Advertisements are, no matter how emotionally compelling or resonant, still trying to sell us something. Aren’t we being manipulated to connect the feelings stirred in us to the brand in question? Even if the idea seems to stand on its own, even if we are moved to laughter or tears, the ad is still an ad, and still trying to sell us something. I suspect this matters more and less to different people. Sometimes the story loses its impact when the brand is revealed, and even where the meaning is compelling, when an advertisement tugs on your emotions it can make you skeptical of what the company is selling. And yet, this doesn’t necessarily make an advertisement’s story any less provocative.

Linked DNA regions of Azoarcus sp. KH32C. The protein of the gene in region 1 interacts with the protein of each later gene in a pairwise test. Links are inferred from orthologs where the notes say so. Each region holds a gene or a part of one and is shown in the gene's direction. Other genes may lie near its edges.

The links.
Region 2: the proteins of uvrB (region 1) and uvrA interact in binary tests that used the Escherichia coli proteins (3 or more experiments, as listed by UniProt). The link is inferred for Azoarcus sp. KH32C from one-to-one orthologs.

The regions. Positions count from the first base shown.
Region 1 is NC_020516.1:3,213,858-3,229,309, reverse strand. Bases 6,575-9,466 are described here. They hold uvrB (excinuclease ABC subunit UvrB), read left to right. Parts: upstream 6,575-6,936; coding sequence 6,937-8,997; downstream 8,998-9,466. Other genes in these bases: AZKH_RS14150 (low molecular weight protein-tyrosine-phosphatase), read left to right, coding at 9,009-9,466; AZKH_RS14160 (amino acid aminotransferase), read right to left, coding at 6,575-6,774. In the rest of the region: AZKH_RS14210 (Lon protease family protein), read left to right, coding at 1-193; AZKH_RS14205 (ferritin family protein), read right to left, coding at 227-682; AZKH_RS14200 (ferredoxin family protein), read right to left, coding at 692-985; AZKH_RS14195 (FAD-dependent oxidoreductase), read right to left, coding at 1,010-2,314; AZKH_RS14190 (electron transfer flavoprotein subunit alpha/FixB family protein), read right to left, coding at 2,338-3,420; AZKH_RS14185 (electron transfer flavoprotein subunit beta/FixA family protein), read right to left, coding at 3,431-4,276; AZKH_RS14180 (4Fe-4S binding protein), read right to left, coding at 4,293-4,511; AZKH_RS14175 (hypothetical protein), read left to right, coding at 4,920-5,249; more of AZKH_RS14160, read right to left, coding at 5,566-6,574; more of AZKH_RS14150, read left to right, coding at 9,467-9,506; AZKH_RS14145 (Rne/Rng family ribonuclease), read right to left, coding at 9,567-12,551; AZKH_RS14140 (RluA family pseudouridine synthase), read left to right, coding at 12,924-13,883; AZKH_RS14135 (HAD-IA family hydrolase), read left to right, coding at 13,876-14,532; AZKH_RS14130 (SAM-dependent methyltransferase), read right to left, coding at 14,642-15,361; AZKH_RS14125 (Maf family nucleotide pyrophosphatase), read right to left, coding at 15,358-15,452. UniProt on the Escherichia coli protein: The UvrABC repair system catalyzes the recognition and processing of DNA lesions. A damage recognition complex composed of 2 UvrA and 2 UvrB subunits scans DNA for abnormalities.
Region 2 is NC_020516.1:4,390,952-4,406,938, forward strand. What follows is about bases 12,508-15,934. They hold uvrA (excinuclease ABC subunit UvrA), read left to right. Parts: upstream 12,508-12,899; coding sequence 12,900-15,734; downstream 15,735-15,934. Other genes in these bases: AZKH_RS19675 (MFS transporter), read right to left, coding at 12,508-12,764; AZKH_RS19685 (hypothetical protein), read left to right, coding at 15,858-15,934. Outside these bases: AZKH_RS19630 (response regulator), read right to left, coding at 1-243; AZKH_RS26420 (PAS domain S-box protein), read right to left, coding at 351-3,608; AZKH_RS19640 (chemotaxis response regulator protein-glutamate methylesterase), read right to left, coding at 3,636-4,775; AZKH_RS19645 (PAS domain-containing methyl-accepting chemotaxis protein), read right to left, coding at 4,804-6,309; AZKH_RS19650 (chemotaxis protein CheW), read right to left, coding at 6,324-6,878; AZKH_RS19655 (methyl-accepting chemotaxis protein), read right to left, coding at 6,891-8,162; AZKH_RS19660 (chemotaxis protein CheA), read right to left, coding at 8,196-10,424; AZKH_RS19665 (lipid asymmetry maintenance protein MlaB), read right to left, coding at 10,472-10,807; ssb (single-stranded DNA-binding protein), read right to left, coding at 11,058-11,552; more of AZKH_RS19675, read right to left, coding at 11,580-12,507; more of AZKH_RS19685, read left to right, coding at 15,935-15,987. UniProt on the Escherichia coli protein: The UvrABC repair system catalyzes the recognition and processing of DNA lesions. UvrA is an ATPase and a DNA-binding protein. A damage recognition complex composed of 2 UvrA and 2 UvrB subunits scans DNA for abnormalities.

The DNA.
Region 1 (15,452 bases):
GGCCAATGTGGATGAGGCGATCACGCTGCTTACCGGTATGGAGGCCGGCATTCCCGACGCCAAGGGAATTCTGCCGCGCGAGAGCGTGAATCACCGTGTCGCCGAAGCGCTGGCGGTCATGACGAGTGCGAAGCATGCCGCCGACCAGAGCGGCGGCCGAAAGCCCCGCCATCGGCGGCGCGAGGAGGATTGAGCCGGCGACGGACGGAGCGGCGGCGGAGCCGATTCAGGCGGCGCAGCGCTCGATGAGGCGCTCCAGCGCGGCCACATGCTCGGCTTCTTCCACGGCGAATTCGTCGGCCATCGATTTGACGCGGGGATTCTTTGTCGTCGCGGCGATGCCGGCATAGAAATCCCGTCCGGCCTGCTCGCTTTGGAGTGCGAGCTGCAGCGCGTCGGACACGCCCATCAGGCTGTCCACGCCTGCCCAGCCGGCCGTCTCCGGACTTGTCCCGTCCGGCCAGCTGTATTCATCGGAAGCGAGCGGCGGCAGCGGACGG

Canadian documentary looks closely at the people, land, and history of Haida Gwaii. The island, known to many by its prior colonial name, the Queen Charlotte Islands, is 160 kilometres off the coast of British Columbia. The film presents Haida Gwaii as a microcosm of how the world could be.
"How to Plan an Orgy in a Small Town" is more than a provocative title, and viewers will be drawn, delightfully, into Jeremy LaLonde’s latest indie film. The story delves deep into what happens behind closed doors in a close-minded town, and questions society’s treatment of sexual empowerment.